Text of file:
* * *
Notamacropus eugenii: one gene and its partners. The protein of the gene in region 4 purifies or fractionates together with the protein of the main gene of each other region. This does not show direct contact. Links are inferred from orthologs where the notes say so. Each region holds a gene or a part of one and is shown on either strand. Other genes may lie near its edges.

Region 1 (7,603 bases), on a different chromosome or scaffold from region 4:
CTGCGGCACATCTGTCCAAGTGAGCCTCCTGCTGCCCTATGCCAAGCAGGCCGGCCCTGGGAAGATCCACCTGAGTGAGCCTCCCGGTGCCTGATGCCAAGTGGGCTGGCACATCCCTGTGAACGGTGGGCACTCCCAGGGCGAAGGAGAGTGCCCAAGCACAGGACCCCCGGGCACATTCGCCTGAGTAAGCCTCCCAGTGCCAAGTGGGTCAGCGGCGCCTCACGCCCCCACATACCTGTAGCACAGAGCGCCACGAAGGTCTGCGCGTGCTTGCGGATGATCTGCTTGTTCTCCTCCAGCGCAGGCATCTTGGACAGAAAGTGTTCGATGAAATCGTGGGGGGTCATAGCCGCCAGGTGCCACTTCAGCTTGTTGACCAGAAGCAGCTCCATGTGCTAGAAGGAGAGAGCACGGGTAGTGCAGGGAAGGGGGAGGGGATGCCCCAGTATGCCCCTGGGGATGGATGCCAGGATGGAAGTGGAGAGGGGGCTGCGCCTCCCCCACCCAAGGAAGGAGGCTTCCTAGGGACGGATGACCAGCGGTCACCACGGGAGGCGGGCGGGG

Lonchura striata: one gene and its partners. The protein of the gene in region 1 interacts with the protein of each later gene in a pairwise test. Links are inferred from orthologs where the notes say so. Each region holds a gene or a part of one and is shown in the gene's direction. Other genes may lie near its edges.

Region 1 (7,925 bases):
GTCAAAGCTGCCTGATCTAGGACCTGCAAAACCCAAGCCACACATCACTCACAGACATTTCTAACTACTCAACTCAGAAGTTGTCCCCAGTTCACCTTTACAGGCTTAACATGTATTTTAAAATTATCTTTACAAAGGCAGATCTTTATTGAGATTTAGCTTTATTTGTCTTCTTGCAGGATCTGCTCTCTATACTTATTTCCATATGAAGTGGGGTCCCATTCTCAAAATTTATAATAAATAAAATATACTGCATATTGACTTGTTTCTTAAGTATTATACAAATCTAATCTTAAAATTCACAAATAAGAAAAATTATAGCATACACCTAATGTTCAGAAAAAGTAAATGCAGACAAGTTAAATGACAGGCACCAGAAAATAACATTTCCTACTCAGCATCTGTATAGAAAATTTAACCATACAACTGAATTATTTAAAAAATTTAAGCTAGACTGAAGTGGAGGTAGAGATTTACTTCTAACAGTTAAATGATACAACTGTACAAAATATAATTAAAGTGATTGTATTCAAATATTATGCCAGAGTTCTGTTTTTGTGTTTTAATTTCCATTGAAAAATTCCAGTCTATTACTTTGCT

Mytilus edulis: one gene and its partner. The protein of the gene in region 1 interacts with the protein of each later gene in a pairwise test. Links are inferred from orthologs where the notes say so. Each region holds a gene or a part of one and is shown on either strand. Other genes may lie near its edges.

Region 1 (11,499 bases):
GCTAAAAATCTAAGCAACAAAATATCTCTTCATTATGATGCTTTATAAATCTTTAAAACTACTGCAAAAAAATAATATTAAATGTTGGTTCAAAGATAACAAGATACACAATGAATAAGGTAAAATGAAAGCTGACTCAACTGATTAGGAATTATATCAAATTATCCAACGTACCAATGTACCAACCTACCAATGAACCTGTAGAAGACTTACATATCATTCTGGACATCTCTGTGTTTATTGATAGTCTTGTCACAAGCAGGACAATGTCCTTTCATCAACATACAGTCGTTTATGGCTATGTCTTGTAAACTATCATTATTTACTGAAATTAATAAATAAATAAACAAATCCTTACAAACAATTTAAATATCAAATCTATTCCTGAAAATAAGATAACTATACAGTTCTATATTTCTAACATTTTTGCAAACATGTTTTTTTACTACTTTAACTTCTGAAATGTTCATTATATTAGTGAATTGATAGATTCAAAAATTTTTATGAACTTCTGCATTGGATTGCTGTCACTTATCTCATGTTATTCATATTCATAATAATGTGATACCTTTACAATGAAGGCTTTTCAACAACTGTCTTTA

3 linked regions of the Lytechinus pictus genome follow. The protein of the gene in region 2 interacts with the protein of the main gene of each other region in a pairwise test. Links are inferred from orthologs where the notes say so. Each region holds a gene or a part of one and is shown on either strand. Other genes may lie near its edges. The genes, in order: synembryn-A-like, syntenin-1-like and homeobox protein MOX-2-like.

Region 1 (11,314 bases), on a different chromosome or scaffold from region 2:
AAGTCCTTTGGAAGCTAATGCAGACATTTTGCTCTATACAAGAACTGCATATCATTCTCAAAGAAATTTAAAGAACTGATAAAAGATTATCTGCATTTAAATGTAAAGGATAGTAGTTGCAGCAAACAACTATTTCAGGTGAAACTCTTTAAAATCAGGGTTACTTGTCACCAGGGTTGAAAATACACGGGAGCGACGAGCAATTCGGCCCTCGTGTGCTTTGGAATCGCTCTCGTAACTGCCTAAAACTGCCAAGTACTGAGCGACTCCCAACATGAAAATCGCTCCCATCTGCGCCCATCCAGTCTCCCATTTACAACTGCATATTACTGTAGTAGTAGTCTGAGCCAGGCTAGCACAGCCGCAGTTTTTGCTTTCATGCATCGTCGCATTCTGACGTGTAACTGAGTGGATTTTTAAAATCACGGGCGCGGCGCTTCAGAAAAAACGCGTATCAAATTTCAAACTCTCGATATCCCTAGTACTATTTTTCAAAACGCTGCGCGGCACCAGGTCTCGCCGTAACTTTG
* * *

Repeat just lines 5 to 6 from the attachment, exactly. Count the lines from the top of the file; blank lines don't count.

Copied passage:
Region 1 (7,925 bases):
GTCAAAGCTGCCTGATCTAGGACCTGCAAAACCCAAGCCACACATCACTCACAGACATTTCTAACTACTCAACTCAGAAGTTGTCCCCAGTTCACCTTTACAGGCTTAACATGTATTTTAAAATTATCTTTACAAAGGCAGATCTTTATTGAGATTTAGCTTTATTTGTCTTCTTGCAGGATCTGCTCTCTATACTTATTTCCATATGAAGTGGGGTCCCATTCTCAAAATTTATAATAAATAAAATATACTGCATATTGACTTGTTTCTTAAGTATTATACAAATCTAATCTTAAAATTCACAAATAAGAAAAATTATAGCATACACCTAATGTTCAGAAAAAGTAAATGCAGACAAGTTAAATGACAGGCACCAGAAAATAACATTTCCTACTCAGCATCTGTATAGAAAATTTAACCATACAACTGAATTATTTAAAAAATTTAAGCTAGACTGAAGTGGAGGTAGAGATTTACTTCTAACAGTTAAATGATACAACTGTACAAAATATAATTAAAGTGATTGTATTCAAATATTATGCCAGAGTTCTGTTTTTGTGTTTTAATTTCCATTGAAAAATTCCAGTCTATTACTTTGCT